KARVELAS: Just a couple of brief ones on this before we move on. The Greens say the recommendations only go a tenth of the way to fixing the problem. They want consultants to be banned from making political donations, and PwC to be banned from consulting for the government for five years. Will you ban them?

GALLAGHER: Well, this was some additional comments to the report. So, it wasn’t part of the majority report and I think that’s a shame. Because I understood that report to be coming as an agreed document from the chamber, which I think makes it – well, it makes it more powerful in terms of influencing government. But –

KARVELAS: But there’s often dissenting reports and minority reports out of senate committees, it’s not unusual.

GALLAGHER: No, it’s not unusual, but the way that this inquiry had been conducted with the Chair and you know – it was essentially the three major parties in the chamber working together on an agreed way forward. And as I understand it, those additional recommendations from the Greens came without any notice to other members of the committee, which I think is unfortunate. But, on the question you raised around donations, look, you know, we have a donations framework. It’s about making sure we’re clear about who is donating and reporting against that. And on banning on contracts, I mean, we do have to work with the private sector – we rely on them to provide work to the Commonwealth – then we have to have grounds –

KARVELAS: But after what PwC has done, why should they continue to get contracts?

GALLAGHER: Well, at the moment, they don’t have contracts until 1 December. There are a range of inquiries underway. This report was one of them and the government will look at that. But, you know, going to a five year ban of one company is something – well, we would have to justify that, I would think –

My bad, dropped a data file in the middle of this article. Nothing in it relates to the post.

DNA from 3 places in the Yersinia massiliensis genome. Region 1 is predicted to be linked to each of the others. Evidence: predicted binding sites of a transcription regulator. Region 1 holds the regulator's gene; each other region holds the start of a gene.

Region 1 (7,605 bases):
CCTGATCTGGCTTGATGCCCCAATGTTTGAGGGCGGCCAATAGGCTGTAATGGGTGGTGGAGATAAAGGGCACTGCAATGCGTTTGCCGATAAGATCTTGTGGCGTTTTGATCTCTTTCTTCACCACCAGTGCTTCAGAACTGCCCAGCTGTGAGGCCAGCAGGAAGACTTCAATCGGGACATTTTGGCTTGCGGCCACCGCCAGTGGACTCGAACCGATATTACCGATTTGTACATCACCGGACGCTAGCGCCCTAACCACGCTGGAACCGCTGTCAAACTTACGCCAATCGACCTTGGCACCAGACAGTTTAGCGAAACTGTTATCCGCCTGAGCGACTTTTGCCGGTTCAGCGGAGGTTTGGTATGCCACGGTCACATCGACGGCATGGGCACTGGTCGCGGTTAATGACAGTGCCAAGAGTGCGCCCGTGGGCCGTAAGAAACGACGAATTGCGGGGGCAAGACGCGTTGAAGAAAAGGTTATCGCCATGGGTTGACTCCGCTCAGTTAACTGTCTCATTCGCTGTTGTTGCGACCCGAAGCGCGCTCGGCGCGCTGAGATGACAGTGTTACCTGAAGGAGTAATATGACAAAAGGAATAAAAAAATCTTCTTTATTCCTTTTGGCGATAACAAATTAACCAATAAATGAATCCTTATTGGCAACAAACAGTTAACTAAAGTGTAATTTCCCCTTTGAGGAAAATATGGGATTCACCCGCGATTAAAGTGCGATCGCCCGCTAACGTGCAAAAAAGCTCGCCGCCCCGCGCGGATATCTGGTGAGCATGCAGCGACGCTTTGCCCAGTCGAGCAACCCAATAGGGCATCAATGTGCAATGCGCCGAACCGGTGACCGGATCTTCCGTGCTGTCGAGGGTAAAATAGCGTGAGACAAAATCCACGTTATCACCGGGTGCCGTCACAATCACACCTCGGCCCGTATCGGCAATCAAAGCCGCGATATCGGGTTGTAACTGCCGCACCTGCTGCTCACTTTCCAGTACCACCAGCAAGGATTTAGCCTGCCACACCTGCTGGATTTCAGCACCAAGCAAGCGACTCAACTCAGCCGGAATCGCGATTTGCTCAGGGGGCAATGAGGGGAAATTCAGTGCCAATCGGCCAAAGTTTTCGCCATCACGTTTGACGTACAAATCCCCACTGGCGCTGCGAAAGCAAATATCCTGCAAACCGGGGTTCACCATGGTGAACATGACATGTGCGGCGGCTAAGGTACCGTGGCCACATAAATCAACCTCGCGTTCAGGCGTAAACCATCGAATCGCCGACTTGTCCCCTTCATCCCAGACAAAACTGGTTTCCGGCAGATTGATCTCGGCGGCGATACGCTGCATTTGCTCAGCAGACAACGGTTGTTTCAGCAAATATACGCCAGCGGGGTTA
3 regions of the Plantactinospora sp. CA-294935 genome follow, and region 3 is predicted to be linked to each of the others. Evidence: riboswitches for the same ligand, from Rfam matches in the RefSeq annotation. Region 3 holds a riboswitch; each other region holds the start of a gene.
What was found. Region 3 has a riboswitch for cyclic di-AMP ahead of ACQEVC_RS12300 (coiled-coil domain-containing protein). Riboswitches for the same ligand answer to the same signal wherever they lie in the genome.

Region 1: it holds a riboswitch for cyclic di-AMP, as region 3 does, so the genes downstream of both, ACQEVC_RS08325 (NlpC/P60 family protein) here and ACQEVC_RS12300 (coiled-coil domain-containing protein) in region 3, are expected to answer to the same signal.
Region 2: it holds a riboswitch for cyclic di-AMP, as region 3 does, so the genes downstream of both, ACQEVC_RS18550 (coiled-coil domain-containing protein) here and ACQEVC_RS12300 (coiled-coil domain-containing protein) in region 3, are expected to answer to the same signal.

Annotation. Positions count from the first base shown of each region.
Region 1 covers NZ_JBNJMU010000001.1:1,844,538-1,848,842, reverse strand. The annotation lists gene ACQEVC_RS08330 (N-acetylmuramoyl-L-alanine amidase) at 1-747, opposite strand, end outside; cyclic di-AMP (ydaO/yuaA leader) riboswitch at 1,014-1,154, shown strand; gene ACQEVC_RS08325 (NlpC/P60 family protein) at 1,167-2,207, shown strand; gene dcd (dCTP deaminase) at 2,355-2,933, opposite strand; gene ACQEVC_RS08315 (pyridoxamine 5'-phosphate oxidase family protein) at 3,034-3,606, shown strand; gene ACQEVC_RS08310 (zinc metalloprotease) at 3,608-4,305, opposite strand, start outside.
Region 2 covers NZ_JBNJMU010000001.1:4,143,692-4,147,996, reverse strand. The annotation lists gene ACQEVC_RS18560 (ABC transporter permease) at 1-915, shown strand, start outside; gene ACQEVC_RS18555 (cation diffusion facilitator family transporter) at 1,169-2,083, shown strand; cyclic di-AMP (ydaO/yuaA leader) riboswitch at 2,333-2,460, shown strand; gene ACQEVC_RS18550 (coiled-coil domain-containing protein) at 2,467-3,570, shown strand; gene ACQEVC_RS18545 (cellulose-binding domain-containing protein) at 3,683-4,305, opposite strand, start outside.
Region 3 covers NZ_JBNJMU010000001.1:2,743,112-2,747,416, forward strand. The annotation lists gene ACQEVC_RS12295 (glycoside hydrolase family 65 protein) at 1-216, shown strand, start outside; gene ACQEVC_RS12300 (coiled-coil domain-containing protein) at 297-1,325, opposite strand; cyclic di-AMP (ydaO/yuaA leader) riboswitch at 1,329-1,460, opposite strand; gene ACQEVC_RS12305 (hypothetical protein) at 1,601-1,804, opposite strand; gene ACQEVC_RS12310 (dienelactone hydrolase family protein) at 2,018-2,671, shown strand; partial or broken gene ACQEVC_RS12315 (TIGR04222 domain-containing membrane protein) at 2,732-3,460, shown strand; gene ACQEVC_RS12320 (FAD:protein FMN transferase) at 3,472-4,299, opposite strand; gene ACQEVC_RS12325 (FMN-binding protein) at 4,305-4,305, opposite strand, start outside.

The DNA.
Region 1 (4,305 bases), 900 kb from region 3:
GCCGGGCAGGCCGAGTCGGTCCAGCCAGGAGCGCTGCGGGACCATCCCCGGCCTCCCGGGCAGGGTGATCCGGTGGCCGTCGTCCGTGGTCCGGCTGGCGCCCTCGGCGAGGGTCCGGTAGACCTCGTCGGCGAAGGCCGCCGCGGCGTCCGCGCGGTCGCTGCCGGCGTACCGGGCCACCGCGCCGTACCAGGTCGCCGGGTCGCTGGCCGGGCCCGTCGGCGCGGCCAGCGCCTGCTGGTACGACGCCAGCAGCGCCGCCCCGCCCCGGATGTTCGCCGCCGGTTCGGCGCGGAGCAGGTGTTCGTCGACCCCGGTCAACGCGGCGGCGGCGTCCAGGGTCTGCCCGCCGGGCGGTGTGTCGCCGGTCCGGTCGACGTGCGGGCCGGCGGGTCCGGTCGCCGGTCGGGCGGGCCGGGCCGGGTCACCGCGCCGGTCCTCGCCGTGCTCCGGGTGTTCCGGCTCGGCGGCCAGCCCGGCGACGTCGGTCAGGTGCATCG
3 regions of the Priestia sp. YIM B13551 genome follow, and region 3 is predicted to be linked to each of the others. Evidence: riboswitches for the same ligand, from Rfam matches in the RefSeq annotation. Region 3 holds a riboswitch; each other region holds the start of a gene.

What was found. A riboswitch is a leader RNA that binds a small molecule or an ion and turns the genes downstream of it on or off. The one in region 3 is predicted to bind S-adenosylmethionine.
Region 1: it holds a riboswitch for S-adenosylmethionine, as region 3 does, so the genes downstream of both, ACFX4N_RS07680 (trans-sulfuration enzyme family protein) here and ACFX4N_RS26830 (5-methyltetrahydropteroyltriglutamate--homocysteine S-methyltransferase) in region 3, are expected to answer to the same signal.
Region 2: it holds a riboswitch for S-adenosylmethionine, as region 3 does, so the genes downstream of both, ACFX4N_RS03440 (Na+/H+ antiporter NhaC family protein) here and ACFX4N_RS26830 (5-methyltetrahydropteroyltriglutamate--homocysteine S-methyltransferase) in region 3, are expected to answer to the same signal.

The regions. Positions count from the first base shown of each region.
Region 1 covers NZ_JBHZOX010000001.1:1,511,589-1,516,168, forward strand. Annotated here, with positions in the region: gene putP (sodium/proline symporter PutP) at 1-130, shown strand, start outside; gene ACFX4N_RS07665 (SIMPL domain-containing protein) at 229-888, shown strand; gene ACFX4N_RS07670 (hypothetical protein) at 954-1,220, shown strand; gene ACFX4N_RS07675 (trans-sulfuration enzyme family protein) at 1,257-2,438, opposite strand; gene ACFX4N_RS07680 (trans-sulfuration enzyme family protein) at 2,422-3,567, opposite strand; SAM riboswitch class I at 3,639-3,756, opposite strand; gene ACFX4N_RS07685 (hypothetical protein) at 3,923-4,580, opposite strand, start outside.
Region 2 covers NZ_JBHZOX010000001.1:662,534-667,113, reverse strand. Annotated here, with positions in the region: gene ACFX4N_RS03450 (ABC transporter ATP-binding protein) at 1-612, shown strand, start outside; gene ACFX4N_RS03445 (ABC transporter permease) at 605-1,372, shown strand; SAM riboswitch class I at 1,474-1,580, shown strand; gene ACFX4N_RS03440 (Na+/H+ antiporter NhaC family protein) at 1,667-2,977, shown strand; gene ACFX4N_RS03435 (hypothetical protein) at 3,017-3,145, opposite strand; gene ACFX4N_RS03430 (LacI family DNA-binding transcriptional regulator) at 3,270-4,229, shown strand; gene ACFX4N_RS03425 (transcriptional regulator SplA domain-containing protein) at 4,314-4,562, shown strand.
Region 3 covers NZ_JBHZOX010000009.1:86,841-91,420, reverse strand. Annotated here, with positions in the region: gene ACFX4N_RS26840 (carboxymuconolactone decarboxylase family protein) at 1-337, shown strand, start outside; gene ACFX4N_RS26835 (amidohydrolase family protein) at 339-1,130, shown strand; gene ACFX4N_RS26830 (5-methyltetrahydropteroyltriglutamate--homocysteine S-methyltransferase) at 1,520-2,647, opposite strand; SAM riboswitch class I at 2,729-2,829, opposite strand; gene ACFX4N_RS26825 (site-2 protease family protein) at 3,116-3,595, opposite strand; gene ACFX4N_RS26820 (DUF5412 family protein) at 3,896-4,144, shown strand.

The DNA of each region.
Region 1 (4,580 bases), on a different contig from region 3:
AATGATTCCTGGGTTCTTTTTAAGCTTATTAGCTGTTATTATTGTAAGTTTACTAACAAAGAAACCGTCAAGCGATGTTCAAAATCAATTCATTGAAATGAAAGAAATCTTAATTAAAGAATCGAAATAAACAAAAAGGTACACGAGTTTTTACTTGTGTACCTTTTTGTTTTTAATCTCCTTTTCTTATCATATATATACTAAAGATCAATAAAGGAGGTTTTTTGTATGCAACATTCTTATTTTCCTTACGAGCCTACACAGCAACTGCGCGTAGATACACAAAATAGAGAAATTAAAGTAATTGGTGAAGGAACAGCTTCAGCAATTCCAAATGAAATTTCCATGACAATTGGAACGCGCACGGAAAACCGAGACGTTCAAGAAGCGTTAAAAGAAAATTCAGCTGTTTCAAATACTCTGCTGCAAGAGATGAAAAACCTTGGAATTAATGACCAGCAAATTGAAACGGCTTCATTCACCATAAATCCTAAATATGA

KARVELAS: And do you think it’s unjustifiable?

GALLAGHER: Well, I think we need to wait for some of the other inquiries that are underway. But you know, there’s no doubt we are extremely disappointed and frustrated and angry with the way that PwC has operated. They are working with Finance now on what they’ve done to change, and that work is ongoing.

KARVELAS: Don’t they need to feel some pain, though, Minister?

GALLAGHER: I think they’ve certainly felt some pain, Patricia.

KARVELAS: Well if they get contracts again, that’s not that painful. They get to make money.

GALLAGHER: Well. I would say, and I’m not here to defend them because I think their behaviour was indefensible, but I would say that they have certainly had significant reputational damage. Their work with the Commonwealth in terms of ongoing work, which contracts that existed, is much diminished. So I think there has been financial consequences, but also significant reputational damage. And not just to PwC, but to the broader consultancy sector as well. As I said, there’s some work still underway in finalising this matter and we will respond comprehensively to the Senate report.

KARVELAS: Minister, a couple of other issues. The national corruption watchdog is being investigated for its decision not to further investigate the robodebt scandal after the Royal Commission. Did they make the wrong call?

GALLAGHER: Well, I think that’s a matter that I’m not going to weigh in on. I think that’s a matter for the Commission and the Inspector now, of the NACC, to have a look at. I understand there’s been a lot of concern and complaints raised about a decision not to investigate that further and I’ll leave that to the Inspector. You know, that’s why we have these positions in place to assess the decisions of the NACC, but I’m not going to do it myself.

KARVELAS: Tomorrow, China’s second-in-charge will arrive in Australia. Our economy has previously been fairly reliant on the Chinese economy, the Chinese market. That changed of course, or at least it was diminished, when we got frozen out by China. What does this trip mean for the economy?